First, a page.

Food production is going to be an enormous problem. As industrial agriculture fails because of a scarcity of oil- and gas-based inputs, we will have to grow more food closer to where we live and do it on a smaller scale. This raises difficult questions about the reallocation of land and the nature of work. Readjustment is apt to be disorderly and improvisational.
The way that commerce is currently organized in America will not survive. Tens of thousands of the common products we enjoy today are made out of oil. They will become increasingly scarce or unavailable. Commerce will have to be reorganized at the local scale. It will have to be based on moving merchandise shorter distances. It is almost certain to result in higher costs for the things we buy and far fewer choices.
The automobile will be a diminished presence in our lives. With gasoline in short supply, not to mention tax revenue, our roads will surely suffer. If we don't refurbish our rail system, then there may be no long-range travel or transport of goods at all a few decades from now. The commercial aviation industry is likely to vanish.
The successful regions in the 21st century will be the ones surrounded by viable farming hinterlands that can reconstitute locally sustainable economies on an armature of civic cohesion. Small towns and smaller cities have better prospects than the big cities, which will probably have to contract substantially. The process will be painful and tumultuous.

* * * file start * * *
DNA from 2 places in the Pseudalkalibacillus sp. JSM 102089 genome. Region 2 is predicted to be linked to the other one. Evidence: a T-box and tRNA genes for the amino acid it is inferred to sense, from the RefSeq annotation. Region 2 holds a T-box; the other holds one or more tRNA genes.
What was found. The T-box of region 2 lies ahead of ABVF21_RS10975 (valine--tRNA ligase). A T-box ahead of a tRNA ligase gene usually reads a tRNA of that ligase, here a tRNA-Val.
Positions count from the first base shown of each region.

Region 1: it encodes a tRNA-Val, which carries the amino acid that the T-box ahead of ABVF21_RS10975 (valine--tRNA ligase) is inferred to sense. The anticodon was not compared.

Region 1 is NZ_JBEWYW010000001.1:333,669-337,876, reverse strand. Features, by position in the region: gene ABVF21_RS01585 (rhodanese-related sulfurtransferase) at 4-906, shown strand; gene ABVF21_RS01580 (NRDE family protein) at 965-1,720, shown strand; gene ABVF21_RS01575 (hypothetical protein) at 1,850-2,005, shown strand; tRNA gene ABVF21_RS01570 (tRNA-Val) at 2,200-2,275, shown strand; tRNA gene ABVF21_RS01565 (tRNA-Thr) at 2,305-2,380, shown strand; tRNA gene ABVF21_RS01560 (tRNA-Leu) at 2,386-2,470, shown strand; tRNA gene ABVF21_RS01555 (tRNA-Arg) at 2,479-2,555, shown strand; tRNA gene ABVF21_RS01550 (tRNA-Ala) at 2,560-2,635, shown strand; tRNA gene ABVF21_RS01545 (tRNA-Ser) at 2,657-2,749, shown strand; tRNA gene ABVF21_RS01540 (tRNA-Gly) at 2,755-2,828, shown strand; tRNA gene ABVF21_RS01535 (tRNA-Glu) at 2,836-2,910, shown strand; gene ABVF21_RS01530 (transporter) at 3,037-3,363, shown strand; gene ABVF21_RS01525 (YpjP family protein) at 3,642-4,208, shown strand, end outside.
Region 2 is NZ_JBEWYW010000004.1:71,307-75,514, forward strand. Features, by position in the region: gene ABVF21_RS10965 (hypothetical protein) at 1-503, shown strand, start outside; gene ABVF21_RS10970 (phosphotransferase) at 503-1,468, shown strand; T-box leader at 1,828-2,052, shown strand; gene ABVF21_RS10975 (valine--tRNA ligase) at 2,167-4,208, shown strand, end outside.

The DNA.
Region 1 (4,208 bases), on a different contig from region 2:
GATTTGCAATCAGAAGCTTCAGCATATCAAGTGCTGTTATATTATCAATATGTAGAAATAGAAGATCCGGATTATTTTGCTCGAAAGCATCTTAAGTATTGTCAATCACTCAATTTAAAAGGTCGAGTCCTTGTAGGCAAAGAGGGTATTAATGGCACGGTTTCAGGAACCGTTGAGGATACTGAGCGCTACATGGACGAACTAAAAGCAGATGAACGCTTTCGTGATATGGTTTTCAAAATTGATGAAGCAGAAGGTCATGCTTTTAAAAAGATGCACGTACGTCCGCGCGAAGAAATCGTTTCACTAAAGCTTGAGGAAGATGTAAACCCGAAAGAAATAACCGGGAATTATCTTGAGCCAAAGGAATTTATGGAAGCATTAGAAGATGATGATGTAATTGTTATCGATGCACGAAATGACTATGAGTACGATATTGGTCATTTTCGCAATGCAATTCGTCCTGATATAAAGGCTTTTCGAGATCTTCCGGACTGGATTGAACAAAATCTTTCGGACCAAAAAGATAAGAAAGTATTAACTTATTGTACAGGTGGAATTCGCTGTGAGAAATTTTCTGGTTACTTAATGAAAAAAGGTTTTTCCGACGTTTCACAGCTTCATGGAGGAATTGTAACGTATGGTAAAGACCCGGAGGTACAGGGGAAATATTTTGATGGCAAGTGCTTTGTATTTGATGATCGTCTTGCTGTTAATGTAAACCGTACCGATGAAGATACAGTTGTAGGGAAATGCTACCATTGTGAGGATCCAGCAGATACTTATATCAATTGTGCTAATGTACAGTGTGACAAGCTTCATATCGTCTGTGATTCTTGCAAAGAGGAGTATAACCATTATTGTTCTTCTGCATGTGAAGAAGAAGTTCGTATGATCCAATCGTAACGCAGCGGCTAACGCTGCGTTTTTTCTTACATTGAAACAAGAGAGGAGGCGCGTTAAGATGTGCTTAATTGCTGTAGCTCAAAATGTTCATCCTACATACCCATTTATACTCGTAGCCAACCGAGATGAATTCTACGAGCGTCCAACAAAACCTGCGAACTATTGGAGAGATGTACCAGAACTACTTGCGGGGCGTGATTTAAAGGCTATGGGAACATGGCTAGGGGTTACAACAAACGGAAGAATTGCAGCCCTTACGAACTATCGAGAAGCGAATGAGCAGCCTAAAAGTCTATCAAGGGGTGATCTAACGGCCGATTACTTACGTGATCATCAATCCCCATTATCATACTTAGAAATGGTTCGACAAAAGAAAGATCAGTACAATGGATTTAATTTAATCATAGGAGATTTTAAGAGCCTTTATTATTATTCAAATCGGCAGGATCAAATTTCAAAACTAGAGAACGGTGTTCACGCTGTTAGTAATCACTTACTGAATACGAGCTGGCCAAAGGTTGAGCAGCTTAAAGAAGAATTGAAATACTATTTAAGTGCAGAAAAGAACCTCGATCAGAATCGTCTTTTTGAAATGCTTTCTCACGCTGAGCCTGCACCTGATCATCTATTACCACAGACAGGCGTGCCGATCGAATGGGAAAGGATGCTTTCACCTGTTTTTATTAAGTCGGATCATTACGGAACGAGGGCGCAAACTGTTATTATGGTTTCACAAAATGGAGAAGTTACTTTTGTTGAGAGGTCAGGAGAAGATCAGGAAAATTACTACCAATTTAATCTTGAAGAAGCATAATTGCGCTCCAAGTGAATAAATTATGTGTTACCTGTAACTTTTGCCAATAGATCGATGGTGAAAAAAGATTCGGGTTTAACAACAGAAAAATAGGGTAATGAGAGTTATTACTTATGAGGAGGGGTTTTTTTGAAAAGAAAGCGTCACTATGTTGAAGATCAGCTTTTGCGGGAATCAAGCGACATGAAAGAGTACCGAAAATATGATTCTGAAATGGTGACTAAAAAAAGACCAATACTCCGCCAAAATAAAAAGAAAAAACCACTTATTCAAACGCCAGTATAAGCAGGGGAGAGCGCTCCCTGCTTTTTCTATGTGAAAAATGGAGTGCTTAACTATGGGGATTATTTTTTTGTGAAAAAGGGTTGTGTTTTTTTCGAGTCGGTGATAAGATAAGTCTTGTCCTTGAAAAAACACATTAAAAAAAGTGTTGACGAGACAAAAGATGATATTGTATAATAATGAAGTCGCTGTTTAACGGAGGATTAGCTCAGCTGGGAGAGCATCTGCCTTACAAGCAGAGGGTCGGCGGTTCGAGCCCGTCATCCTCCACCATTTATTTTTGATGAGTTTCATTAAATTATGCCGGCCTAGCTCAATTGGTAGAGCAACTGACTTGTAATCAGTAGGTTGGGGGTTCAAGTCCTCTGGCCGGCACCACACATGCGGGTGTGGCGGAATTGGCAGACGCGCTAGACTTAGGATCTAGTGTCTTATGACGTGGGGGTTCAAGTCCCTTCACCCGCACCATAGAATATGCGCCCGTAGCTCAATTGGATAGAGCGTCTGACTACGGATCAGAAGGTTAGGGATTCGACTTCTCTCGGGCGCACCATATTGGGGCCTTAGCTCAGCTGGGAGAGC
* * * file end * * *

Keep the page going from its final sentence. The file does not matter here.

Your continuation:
Some regions will do better than others. The Southwest will suffer in proportion to the degree that it prospered during the cheap-oil blowout of the late 20th century. Sun Belt states like Arizona and Nevada will become significantly depopulated, since the region will be short of water as well as gasoline and natural gas. Imagine Phoenix without cheap air conditioning.
I'm not optimistic about the Southeast, either. I think it will be subject to substantial levels of violence as the grievances of the formerly middle class boil over and collide with the delusions of Pentecostal Christian extremism. The latent encoded behavior of Southern culture includes an outsized notion of individualism and the belief that firearms ought to be used in the defense of it. This is a poor recipe for civic cohesion.
The Mountain States and Great Plains will face an array of problems, from poor farming potential to water shortages to population loss. The Pacific Northwest, New England and the Upper Midwest have somewhat better prospects. I regard them as less likely to fall into lawlessness, anarchy or despotism and more likely to salvage the bits and pieces of our best social traditions and keep them in operation at some level.
These are daunting and even dreadful prospects. The Long Emergency is going to be a tremendous trauma for the human race. We will not believe that this is happening to us, that 200 years of modernity can be brought to its knees by a worldwide power shortage.
If there is any positive side to stark changes coming our way, it may be in the benefits of close communal relations, of having to really work intimately (and physically) with our neighbors, to be part of an enterprise that really matters and to be fully engaged in meaningful social enactments instead of being merely entertained to avoid boredom.
Years from now, when we hear singing at all, we will hear ourselves, and we will sing with our whole hearts.